domain: A set of users and computers sharing a common namespace and management infrastructure. At least one computer member of the set must act as a domain controller (DC) and host a member list that identifies all members of the domain, as well as optionally hosting the Active Directory service. The domain controller provides authentication of members, creating a unit of trust for its members. Each domain has an identifier that is shared among its members. For more information, see [MS-AUTHSOD] section and [MS-ADTS].

domain name: The name given by an administrator to a collection of networked computers that share a common directory. Part of the domain naming service naming structure, domain names consist of a sequence of name labels separated by periods.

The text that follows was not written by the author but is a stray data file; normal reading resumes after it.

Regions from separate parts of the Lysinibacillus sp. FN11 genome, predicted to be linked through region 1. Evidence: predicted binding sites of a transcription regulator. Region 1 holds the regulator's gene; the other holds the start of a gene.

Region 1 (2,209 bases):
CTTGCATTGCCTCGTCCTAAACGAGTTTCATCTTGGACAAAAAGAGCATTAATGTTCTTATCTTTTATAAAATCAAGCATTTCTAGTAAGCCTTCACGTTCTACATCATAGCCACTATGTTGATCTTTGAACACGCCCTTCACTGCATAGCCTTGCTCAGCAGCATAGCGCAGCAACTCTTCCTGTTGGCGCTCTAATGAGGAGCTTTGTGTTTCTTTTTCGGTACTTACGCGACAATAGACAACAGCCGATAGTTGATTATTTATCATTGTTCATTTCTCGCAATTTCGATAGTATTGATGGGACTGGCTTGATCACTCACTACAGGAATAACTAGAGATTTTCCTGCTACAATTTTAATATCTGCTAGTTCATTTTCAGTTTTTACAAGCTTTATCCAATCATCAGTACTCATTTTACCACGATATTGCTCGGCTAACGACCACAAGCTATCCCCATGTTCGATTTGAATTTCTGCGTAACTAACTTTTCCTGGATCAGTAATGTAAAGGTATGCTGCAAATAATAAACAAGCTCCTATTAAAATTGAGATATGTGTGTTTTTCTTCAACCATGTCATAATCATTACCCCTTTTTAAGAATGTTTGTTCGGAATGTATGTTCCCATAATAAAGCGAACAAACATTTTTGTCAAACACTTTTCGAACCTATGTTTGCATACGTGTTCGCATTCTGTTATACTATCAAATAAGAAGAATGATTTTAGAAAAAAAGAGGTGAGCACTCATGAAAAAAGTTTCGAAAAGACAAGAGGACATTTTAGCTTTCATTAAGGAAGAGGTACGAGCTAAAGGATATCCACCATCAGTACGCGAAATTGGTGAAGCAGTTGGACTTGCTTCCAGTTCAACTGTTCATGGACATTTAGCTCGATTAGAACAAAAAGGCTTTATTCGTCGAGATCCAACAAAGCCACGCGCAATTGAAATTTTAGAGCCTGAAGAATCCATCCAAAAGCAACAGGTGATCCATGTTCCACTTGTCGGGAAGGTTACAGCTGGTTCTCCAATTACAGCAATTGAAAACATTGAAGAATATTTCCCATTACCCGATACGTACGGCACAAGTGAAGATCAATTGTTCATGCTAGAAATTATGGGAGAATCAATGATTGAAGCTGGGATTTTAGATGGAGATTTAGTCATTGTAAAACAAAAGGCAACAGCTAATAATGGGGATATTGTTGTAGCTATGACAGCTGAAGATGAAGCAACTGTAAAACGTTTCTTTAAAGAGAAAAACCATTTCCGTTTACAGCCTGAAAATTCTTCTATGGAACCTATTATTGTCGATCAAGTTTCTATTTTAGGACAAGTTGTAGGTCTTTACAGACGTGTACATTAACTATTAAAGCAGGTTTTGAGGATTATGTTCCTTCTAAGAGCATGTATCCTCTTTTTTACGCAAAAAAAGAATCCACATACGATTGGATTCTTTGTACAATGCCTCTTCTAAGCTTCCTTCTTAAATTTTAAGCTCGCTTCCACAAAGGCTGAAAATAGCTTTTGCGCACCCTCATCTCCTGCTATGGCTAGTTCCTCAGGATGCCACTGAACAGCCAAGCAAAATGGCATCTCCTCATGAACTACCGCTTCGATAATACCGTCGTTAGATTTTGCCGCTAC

Domain Name System (DNS): A hierarchical, distributed database that contains mappings of domain names to various types of data, such as IP addresses. DNS enables the location of computers and services by user-friendly names, and it also enables the discovery of other information stored in the database.

Hypertext Transfer Protocol Secure (HTTPS): An extension of HTTP that securely encrypts and decrypts web page requests. In some older protocols, "Hypertext Transfer Protocol over Secure Sockets Layer" is still used (Secure Sockets Layer has been deprecated). For more information, see [SSL3] and [RFC5246].

private key: One of a pair of keys used in public-key cryptography. The private key is kept secret and is used to decrypt data that has been encrypted with the corresponding public key. For an introduction to this concept, see [CRYPTO] section 1.8 and [IEEE1363] section 3.1.

public key: One of a pair of keys used in public-key cryptography. The public key is distributed freely and published as part of a digital certificate. For an introduction to this concept, see [CRYPTO] section 1.8 and [IEEE1363] section 3.1.